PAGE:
Το μυθιστόρημα παραμένει ημιτελές αλλά το τέλος του σώζεται μέσα στις σημειώσεις του συγγραφέα από τα σημειωματάρια του 1935:

"Για την "Ευτυχισμένη Μόσχα" ο Sartorius στο τέλος των μεταμορφώσεών του πείθεται πως προκειμένου να εκπληρώσει το έργο της ζωής του και να ικανοποιήσει το δικό του αίσθημα για περισσότερη αγάπη πρέπει να γίνει η Μόσχα, και με αυτήν την τελική μετενσάρκωση σε εκείνη, τη γυναίκα, τη σωτήρα του κόσμου, τελειώνει και ο ίδιος και το μυθιστόρημα" (βλέπε Keith A. Livers, Constructing the Stalinist Body σελ. 43).
Profile Image for E. G..
1,112 reviews684 followers
September 10, 2018
Introduction to 'Happy Moscow', by Robert Chandler
--Happy Moscow

Around 'Happy Moscow', by Robert Chandler
--The Moscow Violin
--On the First Socialist Tragedy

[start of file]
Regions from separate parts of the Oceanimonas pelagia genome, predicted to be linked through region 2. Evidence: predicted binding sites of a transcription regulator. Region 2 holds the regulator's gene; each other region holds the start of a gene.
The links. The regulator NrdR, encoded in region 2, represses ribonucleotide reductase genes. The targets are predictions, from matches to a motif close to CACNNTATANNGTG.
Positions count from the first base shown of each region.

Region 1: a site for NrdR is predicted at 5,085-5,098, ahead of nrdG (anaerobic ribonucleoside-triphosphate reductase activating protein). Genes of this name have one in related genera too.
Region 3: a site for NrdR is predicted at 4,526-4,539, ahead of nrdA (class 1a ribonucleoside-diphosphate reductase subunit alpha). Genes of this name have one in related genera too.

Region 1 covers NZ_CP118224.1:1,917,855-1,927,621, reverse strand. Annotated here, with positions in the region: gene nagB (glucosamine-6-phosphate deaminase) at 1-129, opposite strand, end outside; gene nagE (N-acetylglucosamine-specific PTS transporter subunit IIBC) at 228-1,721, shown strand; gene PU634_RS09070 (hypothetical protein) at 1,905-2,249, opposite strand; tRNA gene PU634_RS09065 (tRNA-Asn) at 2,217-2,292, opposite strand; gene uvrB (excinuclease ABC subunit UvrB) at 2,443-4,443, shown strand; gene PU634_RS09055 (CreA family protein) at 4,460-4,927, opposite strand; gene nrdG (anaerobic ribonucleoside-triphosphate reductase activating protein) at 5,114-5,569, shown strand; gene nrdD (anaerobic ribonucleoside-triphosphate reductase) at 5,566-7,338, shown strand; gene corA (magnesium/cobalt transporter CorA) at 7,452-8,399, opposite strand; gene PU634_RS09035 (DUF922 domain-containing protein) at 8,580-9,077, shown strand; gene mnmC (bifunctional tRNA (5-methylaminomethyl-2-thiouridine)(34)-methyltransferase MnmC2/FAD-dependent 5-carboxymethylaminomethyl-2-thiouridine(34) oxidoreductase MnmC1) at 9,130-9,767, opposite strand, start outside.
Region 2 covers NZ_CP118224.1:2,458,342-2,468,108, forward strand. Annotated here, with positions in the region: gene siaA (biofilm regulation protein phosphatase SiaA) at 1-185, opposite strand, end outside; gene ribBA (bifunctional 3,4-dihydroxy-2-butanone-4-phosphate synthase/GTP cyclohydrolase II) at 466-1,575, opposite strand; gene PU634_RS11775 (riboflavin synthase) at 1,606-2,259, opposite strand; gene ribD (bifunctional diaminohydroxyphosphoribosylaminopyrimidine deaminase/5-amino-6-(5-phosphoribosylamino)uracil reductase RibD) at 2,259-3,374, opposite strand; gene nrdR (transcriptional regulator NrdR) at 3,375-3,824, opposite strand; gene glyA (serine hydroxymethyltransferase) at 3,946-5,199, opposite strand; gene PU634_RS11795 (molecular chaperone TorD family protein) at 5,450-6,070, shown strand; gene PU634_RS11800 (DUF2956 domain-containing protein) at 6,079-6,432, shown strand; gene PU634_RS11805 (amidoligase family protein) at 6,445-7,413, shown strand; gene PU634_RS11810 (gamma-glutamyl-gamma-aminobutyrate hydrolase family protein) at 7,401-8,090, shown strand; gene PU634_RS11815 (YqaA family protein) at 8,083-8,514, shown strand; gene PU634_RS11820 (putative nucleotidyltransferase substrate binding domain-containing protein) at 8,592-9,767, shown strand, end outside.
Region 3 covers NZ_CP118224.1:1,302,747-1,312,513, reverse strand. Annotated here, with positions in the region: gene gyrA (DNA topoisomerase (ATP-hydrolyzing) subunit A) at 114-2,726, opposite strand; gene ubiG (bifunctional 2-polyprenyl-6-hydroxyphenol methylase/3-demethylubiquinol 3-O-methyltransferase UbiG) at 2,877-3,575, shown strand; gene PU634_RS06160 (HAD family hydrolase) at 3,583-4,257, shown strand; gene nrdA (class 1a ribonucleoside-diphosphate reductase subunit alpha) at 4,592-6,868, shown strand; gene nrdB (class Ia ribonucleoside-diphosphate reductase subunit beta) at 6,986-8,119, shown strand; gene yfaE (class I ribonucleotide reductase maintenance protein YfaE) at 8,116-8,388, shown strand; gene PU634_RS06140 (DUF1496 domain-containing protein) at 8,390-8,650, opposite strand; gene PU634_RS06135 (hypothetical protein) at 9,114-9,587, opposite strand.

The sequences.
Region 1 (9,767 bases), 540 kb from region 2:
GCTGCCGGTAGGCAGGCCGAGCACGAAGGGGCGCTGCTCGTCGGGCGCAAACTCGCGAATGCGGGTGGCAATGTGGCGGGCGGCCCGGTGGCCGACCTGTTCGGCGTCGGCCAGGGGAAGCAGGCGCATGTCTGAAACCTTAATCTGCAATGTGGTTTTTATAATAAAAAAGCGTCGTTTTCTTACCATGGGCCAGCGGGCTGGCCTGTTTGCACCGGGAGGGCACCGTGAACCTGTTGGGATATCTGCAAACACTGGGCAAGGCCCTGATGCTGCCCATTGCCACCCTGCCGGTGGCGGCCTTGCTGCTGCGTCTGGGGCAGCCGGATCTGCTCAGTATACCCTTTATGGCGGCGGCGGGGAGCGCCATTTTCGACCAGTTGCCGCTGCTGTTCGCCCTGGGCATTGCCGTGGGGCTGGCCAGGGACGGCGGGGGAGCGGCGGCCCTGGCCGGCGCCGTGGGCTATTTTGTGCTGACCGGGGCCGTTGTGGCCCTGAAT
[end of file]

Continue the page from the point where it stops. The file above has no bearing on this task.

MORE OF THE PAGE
--Father (A Screenplay)
--Love for the Motherland or, The Sparrow's Journey

The Text and the Translation
Profile Image for Eric.
570 reviews1,015 followers
November 13, 2007
Tolstaya says that Platonov writes like an alien observing humankind--but that doesn't begin to suggest how weird he can be. 'Enstrangement' is no mere literary device with Platonov, it's his entire style. He really takes it to the edge; his poker-faced laconism sounds at once childishly naive and mockingly ironic. And the story's action is infinitely picaresque, all errant digression: just the comings, goings and hare-brained utopian daydreams of Moscow and her various suitors and orbiters; characters fade in and fade out; the last twenty or so pages tracks one of the suitors as he forgets about Moscow, changes his identity and moves in with a widow who beats him. The introduction says Platonov left this novel unfinished, but you'd never know that if they didn't tell you--how would Platonov have 'finished' a totally non-linear story? This is the only novel I've read that is truly 'plotless.' An extreme stylistic experiment.